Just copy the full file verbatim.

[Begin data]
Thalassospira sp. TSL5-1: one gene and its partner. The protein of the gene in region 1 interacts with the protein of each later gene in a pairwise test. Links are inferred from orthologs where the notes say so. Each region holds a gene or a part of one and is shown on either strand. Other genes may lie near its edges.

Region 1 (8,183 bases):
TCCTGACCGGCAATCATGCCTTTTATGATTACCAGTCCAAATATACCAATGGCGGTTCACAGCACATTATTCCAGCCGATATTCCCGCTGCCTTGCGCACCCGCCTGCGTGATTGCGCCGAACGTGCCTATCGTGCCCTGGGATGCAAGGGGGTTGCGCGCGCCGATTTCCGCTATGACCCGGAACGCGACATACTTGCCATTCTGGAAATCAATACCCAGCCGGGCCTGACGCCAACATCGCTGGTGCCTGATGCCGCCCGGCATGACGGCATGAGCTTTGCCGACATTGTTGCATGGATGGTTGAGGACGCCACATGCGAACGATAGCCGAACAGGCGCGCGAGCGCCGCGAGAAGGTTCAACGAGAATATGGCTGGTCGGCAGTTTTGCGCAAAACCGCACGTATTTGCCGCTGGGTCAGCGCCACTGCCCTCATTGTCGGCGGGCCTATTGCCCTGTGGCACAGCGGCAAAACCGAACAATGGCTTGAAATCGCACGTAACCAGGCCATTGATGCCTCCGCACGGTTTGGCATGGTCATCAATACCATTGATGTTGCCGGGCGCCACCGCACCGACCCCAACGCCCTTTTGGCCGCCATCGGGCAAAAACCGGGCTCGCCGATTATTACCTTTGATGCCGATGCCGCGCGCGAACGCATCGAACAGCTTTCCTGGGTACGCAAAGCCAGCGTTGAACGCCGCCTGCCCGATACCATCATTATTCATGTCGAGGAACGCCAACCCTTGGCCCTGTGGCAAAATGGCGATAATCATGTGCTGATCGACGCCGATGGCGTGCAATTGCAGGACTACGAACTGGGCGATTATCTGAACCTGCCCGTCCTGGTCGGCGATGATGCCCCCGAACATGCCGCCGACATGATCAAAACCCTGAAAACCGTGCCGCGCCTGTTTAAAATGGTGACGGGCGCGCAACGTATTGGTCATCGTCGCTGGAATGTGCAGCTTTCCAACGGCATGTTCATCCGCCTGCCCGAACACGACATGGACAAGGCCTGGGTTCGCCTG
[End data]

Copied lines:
Thalassospira sp. TSL5-1: one gene and its partner. The protein of the gene in region 1 interacts with the protein of each later gene in a pairwise test. Links are inferred from orthologs where the notes say so. Each region holds a gene or a part of one and is shown on either strand. Other genes may lie near its edges.

Region 1 (8,183 bases):
TCCTGACCGGCAATCATGCCTTTTATGATTACCAGTCCAAATATACCAATGGCGGTTCACAGCACATTATTCCAGCCGATATTCCCGCTGCCTTGCGCACCCGCCTGCGTGATTGCGCCGAACGTGCCTATCGTGCCCTGGGATGCAAGGGGGTTGCGCGCGCCGATTTCCGCTATGACCCGGAACGCGACATACTTGCCATTCTGGAAATCAATACCCAGCCGGGCCTGACGCCAACATCGCTGGTGCCTGATGCCGCCCGGCATGACGGCATGAGCTTTGCCGACATTGTTGCATGGATGGTTGAGGACGCCACATGCGAACGATAGCCGAACAGGCGCGCGAGCGCCGCGAGAAGGTTCAACGAGAATATGGCTGGTCGGCAGTTTTGCGCAAAACCGCACGTATTTGCCGCTGGGTCAGCGCCACTGCCCTCATTGTCGGCGGGCCTATTGCCCTGTGGCACAGCGGCAAAACCGAACAATGGCTTGAAATCGCACGTAACCAGGCCATTGATGCCTCCGCACGGTTTGGCATGGTCATCAATACCATTGATGTTGCCGGGCGCCACCGCACCGACCCCAACGCCCTTTTGGCCGCCATCGGGCAAAAACCGGGCTCGCCGATTATTACCTTTGATGCCGATGCCGCGCGCGAACGCATCGAACAGCTTTCCTGGGTACGCAAAGCCAGCGTTGAACGCCGCCTGCCCGATACCATCATTATTCATGTCGAGGAACGCCAACCCTTGGCCCTGTGGCAAAATGGCGATAATCATGTGCTGATCGACGCCGATGGCGTGCAATTGCAGGACTACGAACTGGGCGATTATCTGAACCTGCCCGTCCTGGTCGGCGATGATGCCCCCGAACATGCCGCCGACATGATCAAAACCCTGAAAACCGTGCCGCGCCTGTTTAAAATGGTGACGGGCGCGCAACGTATTGGTCATCGTCGCTGGAATGTGCAGCTTTCCAACGGCATGTTCATCCGCCTGCCCGAACACGACATGGACAAGGCCTGGGTTCGCCTG